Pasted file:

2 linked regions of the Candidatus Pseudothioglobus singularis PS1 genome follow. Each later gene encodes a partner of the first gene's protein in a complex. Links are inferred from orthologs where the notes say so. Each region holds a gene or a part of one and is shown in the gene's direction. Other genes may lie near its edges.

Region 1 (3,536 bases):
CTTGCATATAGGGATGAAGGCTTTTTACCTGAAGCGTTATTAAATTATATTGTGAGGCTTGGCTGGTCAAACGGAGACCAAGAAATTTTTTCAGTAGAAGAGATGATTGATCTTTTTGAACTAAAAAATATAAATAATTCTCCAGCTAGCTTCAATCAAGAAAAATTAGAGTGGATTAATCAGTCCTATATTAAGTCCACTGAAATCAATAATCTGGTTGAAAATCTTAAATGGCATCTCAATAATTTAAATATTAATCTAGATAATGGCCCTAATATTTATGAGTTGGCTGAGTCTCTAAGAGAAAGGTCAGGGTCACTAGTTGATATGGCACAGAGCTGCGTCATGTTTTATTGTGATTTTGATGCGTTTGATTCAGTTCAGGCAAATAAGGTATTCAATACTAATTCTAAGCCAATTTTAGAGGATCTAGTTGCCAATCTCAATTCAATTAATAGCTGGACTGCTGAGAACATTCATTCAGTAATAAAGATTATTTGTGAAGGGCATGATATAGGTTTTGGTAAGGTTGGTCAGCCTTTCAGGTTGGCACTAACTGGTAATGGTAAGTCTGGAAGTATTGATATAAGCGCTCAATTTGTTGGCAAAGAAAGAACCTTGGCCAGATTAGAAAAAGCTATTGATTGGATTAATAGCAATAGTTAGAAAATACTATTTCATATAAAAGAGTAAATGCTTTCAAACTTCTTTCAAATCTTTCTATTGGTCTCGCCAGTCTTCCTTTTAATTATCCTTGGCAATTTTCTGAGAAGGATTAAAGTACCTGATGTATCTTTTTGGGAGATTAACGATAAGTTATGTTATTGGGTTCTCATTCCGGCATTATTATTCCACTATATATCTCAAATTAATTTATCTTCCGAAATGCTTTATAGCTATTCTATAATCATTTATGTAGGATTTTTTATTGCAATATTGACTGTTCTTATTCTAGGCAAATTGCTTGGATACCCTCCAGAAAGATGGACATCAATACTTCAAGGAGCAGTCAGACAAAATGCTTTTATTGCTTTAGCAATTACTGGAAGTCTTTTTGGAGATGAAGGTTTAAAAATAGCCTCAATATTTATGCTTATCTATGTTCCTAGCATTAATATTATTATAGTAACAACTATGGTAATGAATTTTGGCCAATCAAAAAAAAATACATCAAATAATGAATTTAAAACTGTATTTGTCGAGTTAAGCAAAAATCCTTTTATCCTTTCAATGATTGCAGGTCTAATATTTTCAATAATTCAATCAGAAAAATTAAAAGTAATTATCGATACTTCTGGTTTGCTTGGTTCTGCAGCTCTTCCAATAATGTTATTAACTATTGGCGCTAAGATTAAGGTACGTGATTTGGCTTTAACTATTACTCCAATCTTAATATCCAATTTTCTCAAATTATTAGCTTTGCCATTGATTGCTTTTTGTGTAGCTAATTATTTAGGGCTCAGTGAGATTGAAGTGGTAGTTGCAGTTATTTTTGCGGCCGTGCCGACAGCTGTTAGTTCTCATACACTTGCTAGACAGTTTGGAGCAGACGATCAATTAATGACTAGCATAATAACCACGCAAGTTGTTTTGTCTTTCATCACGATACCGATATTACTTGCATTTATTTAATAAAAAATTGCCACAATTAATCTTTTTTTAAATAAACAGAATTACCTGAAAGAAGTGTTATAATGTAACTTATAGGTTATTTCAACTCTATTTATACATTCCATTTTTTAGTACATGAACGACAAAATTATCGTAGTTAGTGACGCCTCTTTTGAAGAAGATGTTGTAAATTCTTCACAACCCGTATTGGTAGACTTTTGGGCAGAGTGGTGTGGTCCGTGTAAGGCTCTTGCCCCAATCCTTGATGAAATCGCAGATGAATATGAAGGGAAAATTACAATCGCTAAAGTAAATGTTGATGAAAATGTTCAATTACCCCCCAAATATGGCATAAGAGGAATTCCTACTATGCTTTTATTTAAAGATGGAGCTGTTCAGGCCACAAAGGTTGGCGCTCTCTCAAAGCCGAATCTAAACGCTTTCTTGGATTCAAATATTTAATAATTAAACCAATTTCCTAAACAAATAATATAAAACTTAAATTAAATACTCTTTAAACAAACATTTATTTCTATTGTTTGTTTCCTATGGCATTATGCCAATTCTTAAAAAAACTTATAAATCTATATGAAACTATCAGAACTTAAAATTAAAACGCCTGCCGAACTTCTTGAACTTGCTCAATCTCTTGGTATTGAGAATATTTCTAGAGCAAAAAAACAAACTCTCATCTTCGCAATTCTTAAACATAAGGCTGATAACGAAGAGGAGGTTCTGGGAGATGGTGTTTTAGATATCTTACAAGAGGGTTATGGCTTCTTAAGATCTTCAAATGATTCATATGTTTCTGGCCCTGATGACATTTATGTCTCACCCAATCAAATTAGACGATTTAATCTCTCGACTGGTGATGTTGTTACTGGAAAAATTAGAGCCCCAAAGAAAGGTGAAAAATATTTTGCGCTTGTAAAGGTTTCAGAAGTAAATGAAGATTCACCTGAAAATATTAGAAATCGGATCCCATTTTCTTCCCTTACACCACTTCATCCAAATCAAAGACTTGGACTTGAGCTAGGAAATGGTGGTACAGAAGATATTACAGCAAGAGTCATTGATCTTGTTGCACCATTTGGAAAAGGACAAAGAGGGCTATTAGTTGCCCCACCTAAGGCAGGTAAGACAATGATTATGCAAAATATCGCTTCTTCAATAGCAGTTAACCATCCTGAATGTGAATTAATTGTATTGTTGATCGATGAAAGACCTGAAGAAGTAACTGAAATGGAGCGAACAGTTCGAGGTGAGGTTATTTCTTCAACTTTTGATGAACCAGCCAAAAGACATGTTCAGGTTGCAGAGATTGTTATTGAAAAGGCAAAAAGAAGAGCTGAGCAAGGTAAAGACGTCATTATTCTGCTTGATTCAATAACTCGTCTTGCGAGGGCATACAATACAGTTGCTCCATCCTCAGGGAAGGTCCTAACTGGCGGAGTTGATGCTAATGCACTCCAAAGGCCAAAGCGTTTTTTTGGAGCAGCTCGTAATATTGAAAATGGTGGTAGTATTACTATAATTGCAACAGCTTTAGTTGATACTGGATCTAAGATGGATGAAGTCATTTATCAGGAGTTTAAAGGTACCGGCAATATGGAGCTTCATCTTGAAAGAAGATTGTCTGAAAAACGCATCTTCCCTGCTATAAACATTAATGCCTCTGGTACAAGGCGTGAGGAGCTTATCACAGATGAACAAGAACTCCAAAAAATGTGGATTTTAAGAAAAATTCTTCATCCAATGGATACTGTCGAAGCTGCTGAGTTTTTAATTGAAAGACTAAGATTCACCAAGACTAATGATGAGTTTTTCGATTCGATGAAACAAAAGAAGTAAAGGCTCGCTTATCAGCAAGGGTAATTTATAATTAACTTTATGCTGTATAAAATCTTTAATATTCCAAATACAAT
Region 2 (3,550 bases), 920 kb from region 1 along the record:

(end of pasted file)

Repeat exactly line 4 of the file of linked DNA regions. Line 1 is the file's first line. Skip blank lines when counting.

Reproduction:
Region 2 (3,550 bases), 920 kb from region 1 along the record: